“People crave narration,” says Nobel Prize winner Toni Morrison. “People want to hear a story. They love it! That’s the way they learn things. That’s the way human beings organize their human knowledge – fairy tales, myths. All narration.”
I love Toni Morrison. To me, she is the great American writer alive today. And one of the primary reasons she’s a classic is that she understands the power of story. Storytelling – one person talking to another, spinning a yarn – is at the heart of all her fiction.
Human beings tell stories all the time, in so many ways. We tell each other the tale of what happened that day. Families pass down stories of treasured memories – the favorite in my family is the tale of my grandparents’ first date. Communities pass down lore, the history of the culture, spiritual lessons through oral storytelling. Writers convey stories through novels, short stories, memoir, poems. Dramatists write plays, and filmmakers tell stories through the world brought to life on the big screen. Songwriters encapsulate stories in short lyrics, little tale capsules. Even visual artists – painters, photographers, sculptors – tell stories.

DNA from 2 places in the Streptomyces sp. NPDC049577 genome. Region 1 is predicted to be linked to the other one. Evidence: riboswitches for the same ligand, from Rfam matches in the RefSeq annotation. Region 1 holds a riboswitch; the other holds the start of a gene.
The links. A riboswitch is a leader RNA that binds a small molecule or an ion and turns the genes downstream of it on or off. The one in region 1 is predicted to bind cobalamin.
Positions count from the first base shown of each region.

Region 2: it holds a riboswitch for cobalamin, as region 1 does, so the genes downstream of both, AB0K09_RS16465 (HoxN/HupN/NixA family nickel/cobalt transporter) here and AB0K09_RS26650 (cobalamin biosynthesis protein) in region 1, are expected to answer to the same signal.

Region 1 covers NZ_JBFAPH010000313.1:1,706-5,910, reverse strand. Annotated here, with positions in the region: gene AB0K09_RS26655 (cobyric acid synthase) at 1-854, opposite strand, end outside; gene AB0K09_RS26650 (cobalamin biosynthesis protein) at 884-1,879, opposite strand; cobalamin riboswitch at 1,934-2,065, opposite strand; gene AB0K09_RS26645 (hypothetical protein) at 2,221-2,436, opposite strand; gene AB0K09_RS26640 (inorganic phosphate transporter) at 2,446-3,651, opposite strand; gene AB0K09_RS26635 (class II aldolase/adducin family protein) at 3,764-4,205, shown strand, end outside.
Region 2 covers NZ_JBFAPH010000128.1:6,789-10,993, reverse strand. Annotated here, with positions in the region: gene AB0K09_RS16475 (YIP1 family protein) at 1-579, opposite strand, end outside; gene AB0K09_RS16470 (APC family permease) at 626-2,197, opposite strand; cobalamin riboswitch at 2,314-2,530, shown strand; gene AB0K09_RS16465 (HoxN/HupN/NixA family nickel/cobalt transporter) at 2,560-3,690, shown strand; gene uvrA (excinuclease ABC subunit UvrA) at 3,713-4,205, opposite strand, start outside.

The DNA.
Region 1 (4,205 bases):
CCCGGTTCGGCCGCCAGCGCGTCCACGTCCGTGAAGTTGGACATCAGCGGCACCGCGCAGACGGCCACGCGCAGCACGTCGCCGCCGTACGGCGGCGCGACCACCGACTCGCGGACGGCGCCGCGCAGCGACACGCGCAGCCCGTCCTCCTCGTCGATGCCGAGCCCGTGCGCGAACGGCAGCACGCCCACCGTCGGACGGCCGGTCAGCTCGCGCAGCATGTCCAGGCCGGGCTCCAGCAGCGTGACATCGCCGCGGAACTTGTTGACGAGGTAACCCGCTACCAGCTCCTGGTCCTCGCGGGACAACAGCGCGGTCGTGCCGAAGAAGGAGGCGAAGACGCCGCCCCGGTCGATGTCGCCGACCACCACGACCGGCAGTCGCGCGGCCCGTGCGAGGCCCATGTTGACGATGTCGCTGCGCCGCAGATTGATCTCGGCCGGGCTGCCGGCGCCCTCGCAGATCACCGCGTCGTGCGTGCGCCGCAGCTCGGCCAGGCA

It seems that we humans can’t stop telling stories – and as Toni Morrison says, we “crave” stories. We want to hear them. We want to read them. We want to experience them.
StoryWeb celebrates this human love of stories. Join me each week as I highlight yet another storyteller – a fiction writer, memoirist, poet, playwright, filmmaker, songwriter, visual artist, folklorist. Whenever copyright allows, I’ll feature an audio or video excerpt from the story of the week.
And when you’re inspired (and you know you will be!), read the book, watch the movie, listen to the song.
Satisfy your craving . . . follow StoryWeb!